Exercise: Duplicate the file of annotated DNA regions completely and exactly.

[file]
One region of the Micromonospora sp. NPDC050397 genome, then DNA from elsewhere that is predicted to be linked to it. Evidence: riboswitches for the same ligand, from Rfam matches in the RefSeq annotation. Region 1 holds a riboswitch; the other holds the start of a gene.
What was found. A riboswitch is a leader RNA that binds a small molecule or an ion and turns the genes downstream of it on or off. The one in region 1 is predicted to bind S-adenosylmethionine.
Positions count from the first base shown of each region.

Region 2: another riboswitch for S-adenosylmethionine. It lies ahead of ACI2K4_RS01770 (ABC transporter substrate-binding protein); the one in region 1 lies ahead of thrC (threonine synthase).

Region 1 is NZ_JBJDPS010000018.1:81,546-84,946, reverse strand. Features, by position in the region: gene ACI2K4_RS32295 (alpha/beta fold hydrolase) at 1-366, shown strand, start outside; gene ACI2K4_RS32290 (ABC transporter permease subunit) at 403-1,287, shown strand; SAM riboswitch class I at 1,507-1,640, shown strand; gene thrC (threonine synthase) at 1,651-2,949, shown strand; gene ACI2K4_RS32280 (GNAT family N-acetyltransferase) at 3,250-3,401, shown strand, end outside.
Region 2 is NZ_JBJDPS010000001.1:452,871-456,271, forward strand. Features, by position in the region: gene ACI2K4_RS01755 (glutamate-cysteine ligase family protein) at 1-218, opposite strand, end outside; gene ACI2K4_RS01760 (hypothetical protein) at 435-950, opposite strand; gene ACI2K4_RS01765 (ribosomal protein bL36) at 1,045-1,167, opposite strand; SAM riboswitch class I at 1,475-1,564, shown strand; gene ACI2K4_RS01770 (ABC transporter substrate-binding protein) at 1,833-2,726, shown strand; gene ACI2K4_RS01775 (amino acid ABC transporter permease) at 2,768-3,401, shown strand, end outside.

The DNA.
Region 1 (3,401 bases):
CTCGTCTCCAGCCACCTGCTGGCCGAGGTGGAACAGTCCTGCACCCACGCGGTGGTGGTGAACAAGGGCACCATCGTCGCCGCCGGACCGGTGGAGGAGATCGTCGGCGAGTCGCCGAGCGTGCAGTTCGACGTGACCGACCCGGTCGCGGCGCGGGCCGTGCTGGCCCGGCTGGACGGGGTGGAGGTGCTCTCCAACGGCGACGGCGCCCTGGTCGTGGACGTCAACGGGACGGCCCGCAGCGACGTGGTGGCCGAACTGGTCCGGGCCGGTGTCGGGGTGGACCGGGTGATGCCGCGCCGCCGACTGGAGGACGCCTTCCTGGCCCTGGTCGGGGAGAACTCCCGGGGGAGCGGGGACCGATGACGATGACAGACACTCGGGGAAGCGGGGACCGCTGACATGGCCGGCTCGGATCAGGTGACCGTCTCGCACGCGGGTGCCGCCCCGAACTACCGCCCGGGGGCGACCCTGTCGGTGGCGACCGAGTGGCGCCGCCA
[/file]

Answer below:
One region of the Micromonospora sp. NPDC050397 genome, then DNA from elsewhere that is predicted to be linked to it. Evidence: riboswitches for the same ligand, from Rfam matches in the RefSeq annotation. Region 1 holds a riboswitch; the other holds the start of a gene.
What was found. A riboswitch is a leader RNA that binds a small molecule or an ion and turns the genes downstream of it on or off. The one in region 1 is predicted to bind S-adenosylmethionine.
Positions count from the first base shown of each region.

Region 2: another riboswitch for S-adenosylmethionine. It lies ahead of ACI2K4_RS01770 (ABC transporter substrate-binding protein); the one in region 1 lies ahead of thrC (threonine synthase).

Region 1 is NZ_JBJDPS010000018.1:81,546-84,946, reverse strand. Features, by position in the region: gene ACI2K4_RS32295 (alpha/beta fold hydrolase) at 1-366, shown strand, start outside; gene ACI2K4_RS32290 (ABC transporter permease subunit) at 403-1,287, shown strand; SAM riboswitch class I at 1,507-1,640, shown strand; gene thrC (threonine synthase) at 1,651-2,949, shown strand; gene ACI2K4_RS32280 (GNAT family N-acetyltransferase) at 3,250-3,401, shown strand, end outside.
Region 2 is NZ_JBJDPS010000001.1:452,871-456,271, forward strand. Features, by position in the region: gene ACI2K4_RS01755 (glutamate-cysteine ligase family protein) at 1-218, opposite strand, end outside; gene ACI2K4_RS01760 (hypothetical protein) at 435-950, opposite strand; gene ACI2K4_RS01765 (ribosomal protein bL36) at 1,045-1,167, opposite strand; SAM riboswitch class I at 1,475-1,564, shown strand; gene ACI2K4_RS01770 (ABC transporter substrate-binding protein) at 1,833-2,726, shown strand; gene ACI2K4_RS01775 (amino acid ABC transporter permease) at 2,768-3,401, shown strand, end outside.

The DNA.
Region 1 (3,401 bases):
CTCGTCTCCAGCCACCTGCTGGCCGAGGTGGAACAGTCCTGCACCCACGCGGTGGTGGTGAACAAGGGCACCATCGTCGCCGCCGGACCGGTGGAGGAGATCGTCGGCGAGTCGCCGAGCGTGCAGTTCGACGTGACCGACCCGGTCGCGGCGCGGGCCGTGCTGGCCCGGCTGGACGGGGTGGAGGTGCTCTCCAACGGCGACGGCGCCCTGGTCGTGGACGTCAACGGGACGGCCCGCAGCGACGTGGTGGCCGAACTGGTCCGGGCCGGTGTCGGGGTGGACCGGGTGATGCCGCGCCGCCGACTGGAGGACGCCTTCCTGGCCCTGGTCGGGGAGAACTCCCGGGGGAGCGGGGACCGATGACGATGACAGACACTCGGGGAAGCGGGGACCGCTGACATGGCCGGCTCGGATCAGGTGACCGTCTCGCACGCGGGTGCCGCCCCGAACTACCGCCCGGGGGCGACCCTGTCGGTGGCGACCGAGTGGCGCCGCCA